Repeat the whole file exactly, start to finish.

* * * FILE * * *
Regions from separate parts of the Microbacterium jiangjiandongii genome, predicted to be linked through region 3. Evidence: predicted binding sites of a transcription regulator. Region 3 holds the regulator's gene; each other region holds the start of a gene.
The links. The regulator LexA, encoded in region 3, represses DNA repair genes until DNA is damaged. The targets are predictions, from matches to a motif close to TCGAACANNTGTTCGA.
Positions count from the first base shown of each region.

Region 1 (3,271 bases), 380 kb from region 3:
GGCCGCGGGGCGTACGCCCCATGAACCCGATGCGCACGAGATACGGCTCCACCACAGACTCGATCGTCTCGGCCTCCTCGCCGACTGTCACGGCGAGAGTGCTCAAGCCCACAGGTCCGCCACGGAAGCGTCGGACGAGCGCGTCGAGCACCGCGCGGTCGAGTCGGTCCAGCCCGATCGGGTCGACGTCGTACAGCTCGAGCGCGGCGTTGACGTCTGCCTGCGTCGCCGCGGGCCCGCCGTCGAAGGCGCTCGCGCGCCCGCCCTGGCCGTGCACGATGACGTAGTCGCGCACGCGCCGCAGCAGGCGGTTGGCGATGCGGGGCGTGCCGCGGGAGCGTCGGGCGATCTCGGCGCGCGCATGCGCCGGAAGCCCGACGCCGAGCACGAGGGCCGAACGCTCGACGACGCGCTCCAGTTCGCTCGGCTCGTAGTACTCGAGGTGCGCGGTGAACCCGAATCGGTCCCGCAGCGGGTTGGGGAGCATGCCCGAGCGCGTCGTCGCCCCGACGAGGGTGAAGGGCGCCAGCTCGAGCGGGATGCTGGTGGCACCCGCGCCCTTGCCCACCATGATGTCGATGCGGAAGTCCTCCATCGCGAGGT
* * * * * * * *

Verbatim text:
Regions from separate parts of the Microbacterium jiangjiandongii genome, predicted to be linked through region 3. Evidence: predicted binding sites of a transcription regulator. Region 3 holds the regulator's gene; each other region holds the start of a gene.
The links. The regulator LexA, encoded in region 3, represses DNA repair genes until DNA is damaged. The targets are predictions, from matches to a motif close to TCGAACANNTGTTCGA.
Positions count from the first base shown of each region.

Region 1 (3,271 bases), 380 kb from region 3:
GGCCGCGGGGCGTACGCCCCATGAACCCGATGCGCACGAGATACGGCTCCACCACAGACTCGATCGTCTCGGCCTCCTCGCCGACTGTCACGGCGAGAGTGCTCAAGCCCACAGGTCCGCCACGGAAGCGTCGGACGAGCGCGTCGAGCACCGCGCGGTCGAGTCGGTCCAGCCCGATCGGGTCGACGTCGTACAGCTCGAGCGCGGCGTTGACGTCTGCCTGCGTCGCCGCGGGCCCGCCGTCGAAGGCGCTCGCGCGCCCGCCCTGGCCGTGCACGATGACGTAGTCGCGCACGCGCCGCAGCAGGCGGTTGGCGATGCGGGGCGTGCCGCGGGAGCGTCGGGCGATCTCGGCGCGCGCATGCGCCGGAAGCCCGACGCCGAGCACGAGGGCCGAACGCTCGACGACGCGCTCCAGTTCGCTCGGCTCGTAGTACTCGAGGTGCGCGGTGAACCCGAATCGGTCCCGCAGCGGGTTGGGGAGCATGCCCGAGCGCGTCGTCGCCCCGACGAGGGTGAAGGGCGCCAGCTCGAGCGGGATGCTGGTGGCACCCGCGCCCTTGCCCACCATGATGTCGATGCGGAAGTCCTCCATCGCGAGGT